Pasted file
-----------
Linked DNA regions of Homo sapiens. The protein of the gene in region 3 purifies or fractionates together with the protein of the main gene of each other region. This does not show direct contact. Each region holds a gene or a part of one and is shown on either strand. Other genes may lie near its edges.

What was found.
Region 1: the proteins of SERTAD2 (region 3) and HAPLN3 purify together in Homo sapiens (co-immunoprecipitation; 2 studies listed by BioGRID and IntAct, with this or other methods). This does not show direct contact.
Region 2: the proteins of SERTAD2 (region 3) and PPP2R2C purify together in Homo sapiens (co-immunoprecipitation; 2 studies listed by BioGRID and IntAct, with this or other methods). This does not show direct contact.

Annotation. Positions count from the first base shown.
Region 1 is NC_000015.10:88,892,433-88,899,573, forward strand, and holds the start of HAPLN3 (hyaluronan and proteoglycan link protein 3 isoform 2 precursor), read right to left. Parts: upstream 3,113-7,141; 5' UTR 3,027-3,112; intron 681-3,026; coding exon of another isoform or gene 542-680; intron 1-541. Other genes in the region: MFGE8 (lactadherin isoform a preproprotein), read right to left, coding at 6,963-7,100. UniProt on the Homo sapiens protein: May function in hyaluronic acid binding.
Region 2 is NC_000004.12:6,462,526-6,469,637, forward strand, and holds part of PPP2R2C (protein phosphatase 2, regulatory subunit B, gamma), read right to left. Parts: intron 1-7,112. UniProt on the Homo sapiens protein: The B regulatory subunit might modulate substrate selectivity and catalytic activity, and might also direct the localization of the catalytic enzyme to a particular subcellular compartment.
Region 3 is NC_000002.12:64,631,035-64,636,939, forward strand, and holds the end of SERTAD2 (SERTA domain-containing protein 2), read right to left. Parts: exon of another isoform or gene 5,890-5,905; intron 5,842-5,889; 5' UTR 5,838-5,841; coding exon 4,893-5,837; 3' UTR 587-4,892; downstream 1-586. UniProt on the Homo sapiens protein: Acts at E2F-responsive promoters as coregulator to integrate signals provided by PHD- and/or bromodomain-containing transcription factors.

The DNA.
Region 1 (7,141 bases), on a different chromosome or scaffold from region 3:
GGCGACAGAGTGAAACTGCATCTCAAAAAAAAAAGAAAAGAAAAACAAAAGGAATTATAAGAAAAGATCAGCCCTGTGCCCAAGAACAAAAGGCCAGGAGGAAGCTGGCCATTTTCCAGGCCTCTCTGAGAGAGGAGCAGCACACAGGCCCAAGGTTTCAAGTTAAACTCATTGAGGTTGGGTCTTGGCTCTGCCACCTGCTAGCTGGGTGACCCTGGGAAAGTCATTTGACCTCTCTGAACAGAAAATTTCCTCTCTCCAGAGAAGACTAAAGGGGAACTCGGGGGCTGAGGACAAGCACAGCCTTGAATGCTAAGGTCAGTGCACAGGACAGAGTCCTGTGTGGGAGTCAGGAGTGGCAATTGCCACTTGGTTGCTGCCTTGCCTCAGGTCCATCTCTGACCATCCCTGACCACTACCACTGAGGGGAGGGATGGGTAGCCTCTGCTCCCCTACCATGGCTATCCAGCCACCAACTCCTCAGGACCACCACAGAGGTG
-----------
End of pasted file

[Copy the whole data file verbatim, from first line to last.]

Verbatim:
Linked DNA regions of Homo sapiens. The protein of the gene in region 3 purifies or fractionates together with the protein of the main gene of each other region. This does not show direct contact. Each region holds a gene or a part of one and is shown on either strand. Other genes may lie near its edges.

What was found.
Region 1: the proteins of SERTAD2 (region 3) and HAPLN3 purify together in Homo sapiens (co-immunoprecipitation; 2 studies listed by BioGRID and IntAct, with this or other methods). This does not show direct contact.
Region 2: the proteins of SERTAD2 (region 3) and PPP2R2C purify together in Homo sapiens (co-immunoprecipitation; 2 studies listed by BioGRID and IntAct, with this or other methods). This does not show direct contact.

Annotation. Positions count from the first base shown.
Region 1 is NC_000015.10:88,892,433-88,899,573, forward strand, and holds the start of HAPLN3 (hyaluronan and proteoglycan link protein 3 isoform 2 precursor), read right to left. Parts: upstream 3,113-7,141; 5' UTR 3,027-3,112; intron 681-3,026; coding exon of another isoform or gene 542-680; intron 1-541. Other genes in the region: MFGE8 (lactadherin isoform a preproprotein), read right to left, coding at 6,963-7,100. UniProt on the Homo sapiens protein: May function in hyaluronic acid binding.
Region 2 is NC_000004.12:6,462,526-6,469,637, forward strand, and holds part of PPP2R2C (protein phosphatase 2, regulatory subunit B, gamma), read right to left. Parts: intron 1-7,112. UniProt on the Homo sapiens protein: The B regulatory subunit might modulate substrate selectivity and catalytic activity, and might also direct the localization of the catalytic enzyme to a particular subcellular compartment.
Region 3 is NC_000002.12:64,631,035-64,636,939, forward strand, and holds the end of SERTAD2 (SERTA domain-containing protein 2), read right to left. Parts: exon of another isoform or gene 5,890-5,905; intron 5,842-5,889; 5' UTR 5,838-5,841; coding exon 4,893-5,837; 3' UTR 587-4,892; downstream 1-586. UniProt on the Homo sapiens protein: Acts at E2F-responsive promoters as coregulator to integrate signals provided by PHD- and/or bromodomain-containing transcription factors.

The DNA.
Region 1 (7,141 bases), on a different chromosome or scaffold from region 3:
GGCGACAGAGTGAAACTGCATCTCAAAAAAAAAAGAAAAGAAAAACAAAAGGAATTATAAGAAAAGATCAGCCCTGTGCCCAAGAACAAAAGGCCAGGAGGAAGCTGGCCATTTTCCAGGCCTCTCTGAGAGAGGAGCAGCACACAGGCCCAAGGTTTCAAGTTAAACTCATTGAGGTTGGGTCTTGGCTCTGCCACCTGCTAGCTGGGTGACCCTGGGAAAGTCATTTGACCTCTCTGAACAGAAAATTTCCTCTCTCCAGAGAAGACTAAAGGGGAACTCGGGGGCTGAGGACAAGCACAGCCTTGAATGCTAAGGTCAGTGCACAGGACAGAGTCCTGTGTGGGAGTCAGGAGTGGCAATTGCCACTTGGTTGCTGCCTTGCCTCAGGTCCATCTCTGACCATCCCTGACCACTACCACTGAGGGGAGGGATGGGTAGCCTCTGCTCCCCTACCATGGCTATCCAGCCACCAACTCCTCAGGACCACCACAGAGGTG